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Embarrassed by being mistaken for a woman

Embarrassed by being mistaken for a woman

King, Andrew ORCID: 0000-0003-2348-4231 (2021) Embarrassed by being mistaken for a woman. In: Victorian inclusion and exclusion: Victorian popular fiction association, 13th annual conference, 14-16 July 2021. School of Humanities and Social Sciences, University of Greenwich, University of Greenwich, London. (Unpublished)

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It may seem surprising at first that a project devoted to histories of the conception of “work” as mapped by the nineteenth-century periodical press ( would be able to offer a paper for a panel on “queering the Victorians” but it is only surprising if one regards the queer as outside the mainstream or hegemonic. In the world of stage performance, and particularly Victorian and Edwardian music hall, the gender ambiguities of cross dressing were entirely standard. This paper takes as its representative case study a famous magician, Percy Thomas Tibbles, who was active from around 1898 to the 1930s, and who from the 1920s onwards became involved also in the gambling industry. The paper will suggest that the queerness that one of Tibbles’s stage personae embodied was a pro-imperialist, capitalist apology, far from a radical undermining of hegemonic beliefs and practices. The paper seeks thereby to complicate a too general celebration of queerness as inherently subversive.
Tibbles had two stage names: the British gentleman “Selbit” (Tibbles backward with the central b removed and the name by which he is usually remembered now), and the “Wizard of the Sphynx,” “Joad Heteb,” a sexually ambiguous figure sometimes, as Selbit’s own periodical The Wizard tells us, “mistaken for a woman”. The two personae sometimes shared the same billing (see e.g. Torquay Times, and South Devon Advertiser, 13 March 1908, p. 4), and had complimentary but related functions in the entertainment industry. Selbit’s magic tricks often performed a mock violence on women – he is most famous for having invented the trick of sawing women in half; dressed as a European capitalist, he performed on stage the magic of capital (as Francesca Coppa has sagely pointed out) including various disappearing and reappearing coin tricks. Ultimately Tibbles as Selbit apologises for capital and misogyny by showing that all their problems are imaginary. Joad Heteb, by contrast, represents an older tradition of magic coming from an elsewhere: in a black wig and dark makeup, Tibbles as Joad Heteb dressed after “the quaint old-world appearance of his ancestors who wore skirts and their hair long.” (The Wizard, vol. 1 no. 5, January 1906, p. 79). His tricks involved domestic items associated with the feminine, but he was also famous for his “Egyptian bricks” which seemed to teleport across space. I will argue that, as the figure of Joad Heteb who flaunts sexual ambiguity, Tibbles becomes an apologist for extractionist imperialism and the consumption of colonial imports. Unlike Selbit, Joad Heteb disappears by 1910, the anxieties he addresses either dissipating or becoming too great to be dealt with in this manner.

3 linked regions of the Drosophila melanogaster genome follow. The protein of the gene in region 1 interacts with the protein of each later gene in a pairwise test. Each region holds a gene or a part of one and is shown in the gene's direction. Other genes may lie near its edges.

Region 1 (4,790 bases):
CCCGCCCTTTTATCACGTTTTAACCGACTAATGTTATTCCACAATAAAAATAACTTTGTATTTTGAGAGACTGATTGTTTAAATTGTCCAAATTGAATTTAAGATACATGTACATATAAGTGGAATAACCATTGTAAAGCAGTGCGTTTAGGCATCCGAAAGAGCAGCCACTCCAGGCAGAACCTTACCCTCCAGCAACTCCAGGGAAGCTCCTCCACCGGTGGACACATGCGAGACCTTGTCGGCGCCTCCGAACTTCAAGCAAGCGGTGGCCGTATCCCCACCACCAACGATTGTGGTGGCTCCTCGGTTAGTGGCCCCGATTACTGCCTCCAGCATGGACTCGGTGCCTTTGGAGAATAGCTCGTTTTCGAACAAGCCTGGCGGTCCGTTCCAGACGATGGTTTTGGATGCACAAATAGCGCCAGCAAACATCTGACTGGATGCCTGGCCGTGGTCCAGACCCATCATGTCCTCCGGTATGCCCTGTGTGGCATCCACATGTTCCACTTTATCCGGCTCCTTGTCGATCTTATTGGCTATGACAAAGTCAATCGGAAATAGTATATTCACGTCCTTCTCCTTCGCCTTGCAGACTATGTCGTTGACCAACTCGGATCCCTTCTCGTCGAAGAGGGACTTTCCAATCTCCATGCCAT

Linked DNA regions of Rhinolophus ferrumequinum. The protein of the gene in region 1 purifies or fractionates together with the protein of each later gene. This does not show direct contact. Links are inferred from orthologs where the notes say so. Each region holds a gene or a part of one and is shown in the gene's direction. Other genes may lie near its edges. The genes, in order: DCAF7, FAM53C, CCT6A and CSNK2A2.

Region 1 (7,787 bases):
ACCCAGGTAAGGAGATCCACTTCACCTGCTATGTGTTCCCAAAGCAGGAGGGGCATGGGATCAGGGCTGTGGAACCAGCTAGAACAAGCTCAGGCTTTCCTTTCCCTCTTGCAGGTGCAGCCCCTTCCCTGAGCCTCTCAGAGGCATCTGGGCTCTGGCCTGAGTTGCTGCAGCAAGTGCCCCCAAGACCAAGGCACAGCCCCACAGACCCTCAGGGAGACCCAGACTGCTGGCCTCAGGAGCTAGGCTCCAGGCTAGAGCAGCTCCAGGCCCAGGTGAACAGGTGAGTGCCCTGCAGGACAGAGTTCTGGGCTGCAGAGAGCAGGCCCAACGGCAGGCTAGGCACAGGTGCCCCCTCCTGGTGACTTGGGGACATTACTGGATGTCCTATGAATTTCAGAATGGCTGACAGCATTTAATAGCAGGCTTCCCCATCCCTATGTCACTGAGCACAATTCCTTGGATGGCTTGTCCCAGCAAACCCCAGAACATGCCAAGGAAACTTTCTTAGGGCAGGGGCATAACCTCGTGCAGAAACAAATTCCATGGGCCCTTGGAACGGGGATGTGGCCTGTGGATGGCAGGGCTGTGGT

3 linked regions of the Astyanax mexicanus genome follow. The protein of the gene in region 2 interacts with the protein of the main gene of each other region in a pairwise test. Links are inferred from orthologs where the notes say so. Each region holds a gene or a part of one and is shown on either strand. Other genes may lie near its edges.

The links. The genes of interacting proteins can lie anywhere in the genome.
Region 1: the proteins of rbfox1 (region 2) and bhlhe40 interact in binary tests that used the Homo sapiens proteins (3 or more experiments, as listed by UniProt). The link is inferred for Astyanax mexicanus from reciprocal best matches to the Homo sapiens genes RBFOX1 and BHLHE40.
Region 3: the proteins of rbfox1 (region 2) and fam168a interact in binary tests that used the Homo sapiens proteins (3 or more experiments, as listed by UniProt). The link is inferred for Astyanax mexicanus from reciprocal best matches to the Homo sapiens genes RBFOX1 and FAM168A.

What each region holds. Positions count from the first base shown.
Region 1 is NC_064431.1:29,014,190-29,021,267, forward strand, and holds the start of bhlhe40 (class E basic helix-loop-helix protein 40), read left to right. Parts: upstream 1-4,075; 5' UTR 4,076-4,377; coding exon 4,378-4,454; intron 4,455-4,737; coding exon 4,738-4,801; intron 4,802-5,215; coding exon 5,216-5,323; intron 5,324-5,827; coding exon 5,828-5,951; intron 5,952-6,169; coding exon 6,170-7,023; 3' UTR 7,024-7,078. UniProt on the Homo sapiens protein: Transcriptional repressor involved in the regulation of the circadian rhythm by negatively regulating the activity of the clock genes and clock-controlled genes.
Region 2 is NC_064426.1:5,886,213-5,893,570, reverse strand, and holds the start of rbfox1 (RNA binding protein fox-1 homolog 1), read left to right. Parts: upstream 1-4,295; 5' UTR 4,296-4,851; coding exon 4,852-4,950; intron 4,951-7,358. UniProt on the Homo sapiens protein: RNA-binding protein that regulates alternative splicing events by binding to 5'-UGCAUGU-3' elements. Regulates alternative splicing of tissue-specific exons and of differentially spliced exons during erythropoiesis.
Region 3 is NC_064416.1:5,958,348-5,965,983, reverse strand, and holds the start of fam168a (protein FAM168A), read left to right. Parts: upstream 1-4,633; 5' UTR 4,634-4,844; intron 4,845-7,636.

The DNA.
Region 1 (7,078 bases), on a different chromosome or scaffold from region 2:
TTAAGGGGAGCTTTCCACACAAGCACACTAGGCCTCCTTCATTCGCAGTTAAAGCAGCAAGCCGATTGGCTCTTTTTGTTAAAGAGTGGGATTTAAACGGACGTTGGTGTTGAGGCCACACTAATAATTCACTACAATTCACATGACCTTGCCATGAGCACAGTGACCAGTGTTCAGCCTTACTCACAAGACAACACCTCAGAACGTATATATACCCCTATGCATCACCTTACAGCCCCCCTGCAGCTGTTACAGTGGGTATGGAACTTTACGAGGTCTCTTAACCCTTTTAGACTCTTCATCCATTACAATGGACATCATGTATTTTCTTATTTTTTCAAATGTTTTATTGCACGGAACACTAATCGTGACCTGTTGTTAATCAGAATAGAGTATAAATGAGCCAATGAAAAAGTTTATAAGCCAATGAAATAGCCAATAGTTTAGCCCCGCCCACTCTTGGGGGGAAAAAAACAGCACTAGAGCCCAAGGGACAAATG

Item Type: Conference Proceedings
Title of Proceedings: Victorian inclusion and exclusion: Victorian popular fiction association, 13th annual conference, 14-16 July 2021
Uncontrolled Keywords: magic, gender, trans*, queer, stage performance
Subjects: P Language and Literature > PN Literature (General) > PN0441 Literary History
P Language and Literature > PR English literature
Faculty / School / Research Centre / Research Group: Faculty of Liberal Arts & Sciences
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Last Modified: 02 Aug 2021 09:26

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